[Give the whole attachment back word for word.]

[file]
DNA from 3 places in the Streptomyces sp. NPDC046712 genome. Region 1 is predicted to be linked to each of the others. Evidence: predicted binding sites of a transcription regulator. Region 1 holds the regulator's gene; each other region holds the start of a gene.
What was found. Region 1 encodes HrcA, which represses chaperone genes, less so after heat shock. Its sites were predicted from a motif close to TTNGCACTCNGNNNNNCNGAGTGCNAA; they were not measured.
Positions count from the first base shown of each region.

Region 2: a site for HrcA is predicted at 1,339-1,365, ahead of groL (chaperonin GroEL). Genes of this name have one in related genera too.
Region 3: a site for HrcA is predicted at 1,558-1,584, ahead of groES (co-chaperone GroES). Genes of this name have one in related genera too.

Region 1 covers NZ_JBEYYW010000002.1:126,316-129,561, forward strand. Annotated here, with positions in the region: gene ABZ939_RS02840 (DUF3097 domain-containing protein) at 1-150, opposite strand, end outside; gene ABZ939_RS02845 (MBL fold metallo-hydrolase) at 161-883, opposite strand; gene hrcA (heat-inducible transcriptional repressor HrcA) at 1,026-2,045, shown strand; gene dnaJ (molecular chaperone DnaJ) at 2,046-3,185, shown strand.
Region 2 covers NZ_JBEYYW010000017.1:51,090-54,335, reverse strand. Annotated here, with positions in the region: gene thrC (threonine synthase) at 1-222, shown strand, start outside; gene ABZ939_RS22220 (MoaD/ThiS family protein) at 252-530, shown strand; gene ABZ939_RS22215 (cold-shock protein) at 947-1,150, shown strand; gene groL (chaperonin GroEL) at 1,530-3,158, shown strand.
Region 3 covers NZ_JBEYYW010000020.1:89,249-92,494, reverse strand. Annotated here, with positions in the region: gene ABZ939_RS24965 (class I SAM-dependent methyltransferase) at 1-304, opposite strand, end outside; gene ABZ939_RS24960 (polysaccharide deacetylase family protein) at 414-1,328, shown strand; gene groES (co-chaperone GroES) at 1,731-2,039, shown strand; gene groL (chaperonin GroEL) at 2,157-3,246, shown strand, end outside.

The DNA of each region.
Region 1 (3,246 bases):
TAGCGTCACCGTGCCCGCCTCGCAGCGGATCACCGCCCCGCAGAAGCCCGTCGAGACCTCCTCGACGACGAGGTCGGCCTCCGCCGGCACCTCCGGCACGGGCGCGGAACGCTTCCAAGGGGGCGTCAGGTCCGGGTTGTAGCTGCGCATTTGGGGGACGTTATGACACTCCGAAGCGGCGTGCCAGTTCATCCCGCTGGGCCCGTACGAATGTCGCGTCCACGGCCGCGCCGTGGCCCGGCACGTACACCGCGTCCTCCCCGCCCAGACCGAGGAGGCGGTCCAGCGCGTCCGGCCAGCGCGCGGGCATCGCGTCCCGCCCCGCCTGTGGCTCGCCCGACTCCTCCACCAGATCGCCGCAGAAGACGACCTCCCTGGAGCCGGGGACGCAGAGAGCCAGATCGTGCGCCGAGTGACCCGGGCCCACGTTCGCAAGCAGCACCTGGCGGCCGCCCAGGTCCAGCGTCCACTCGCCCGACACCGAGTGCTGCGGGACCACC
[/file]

DNA from 3 places in the Streptomyces sp. NPDC046712 genome. Region 1 is predicted to be linked to each of the others. Evidence: predicted binding sites of a transcription regulator. Region 1 holds the regulator's gene; each other region holds the start of a gene.
What was found. Region 1 encodes HrcA, which represses chaperone genes, less so after heat shock. Its sites were predicted from a motif close to TTNGCACTCNGNNNNNCNGAGTGCNAA; they were not measured.
Positions count from the first base shown of each region.

Region 2: a site for HrcA is predicted at 1,339-1,365, ahead of groL (chaperonin GroEL). Genes of this name have one in related genera too.
Region 3: a site for HrcA is predicted at 1,558-1,584, ahead of groES (co-chaperone GroES). Genes of this name have one in related genera too.

Region 1 covers NZ_JBEYYW010000002.1:126,316-129,561, forward strand. Annotated here, with positions in the region: gene ABZ939_RS02840 (DUF3097 domain-containing protein) at 1-150, opposite strand, end outside; gene ABZ939_RS02845 (MBL fold metallo-hydrolase) at 161-883, opposite strand; gene hrcA (heat-inducible transcriptional repressor HrcA) at 1,026-2,045, shown strand; gene dnaJ (molecular chaperone DnaJ) at 2,046-3,185, shown strand.
Region 2 covers NZ_JBEYYW010000017.1:51,090-54,335, reverse strand. Annotated here, with positions in the region: gene thrC (threonine synthase) at 1-222, shown strand, start outside; gene ABZ939_RS22220 (MoaD/ThiS family protein) at 252-530, shown strand; gene ABZ939_RS22215 (cold-shock protein) at 947-1,150, shown strand; gene groL (chaperonin GroEL) at 1,530-3,158, shown strand.
Region 3 covers NZ_JBEYYW010000020.1:89,249-92,494, reverse strand. Annotated here, with positions in the region: gene ABZ939_RS24965 (class I SAM-dependent methyltransferase) at 1-304, opposite strand, end outside; gene ABZ939_RS24960 (polysaccharide deacetylase family protein) at 414-1,328, shown strand; gene groES (co-chaperone GroES) at 1,731-2,039, shown strand; gene groL (chaperonin GroEL) at 2,157-3,246, shown strand, end outside.

The DNA of each region.
Region 1 (3,246 bases):
TAGCGTCACCGTGCCCGCCTCGCAGCGGATCACCGCCCCGCAGAAGCCCGTCGAGACCTCCTCGACGACGAGGTCGGCCTCCGCCGGCACCTCCGGCACGGGCGCGGAACGCTTCCAAGGGGGCGTCAGGTCCGGGTTGTAGCTGCGCATTTGGGGGACGTTATGACACTCCGAAGCGGCGTGCCAGTTCATCCCGCTGGGCCCGTACGAATGTCGCGTCCACGGCCGCGCCGTGGCCCGGCACGTACACCGCGTCCTCCCCGCCCAGACCGAGGAGGCGGTCCAGCGCGTCCGGCCAGCGCGCGGGCATCGCGTCCCGCCCCGCCTGTGGCTCGCCCGACTCCTCCACCAGATCGCCGCAGAAGACGACCTCCCTGGAGCCGGGGACGCAGAGAGCCAGATCGTGCGCCGAGTGACCCGGGCCCACGTTCGCAAGCAGCACCTGGCGGCCGCCCAGGTCCAGCGTCCACTCGCCCGACACCGAGTGCTGCGGGACCACC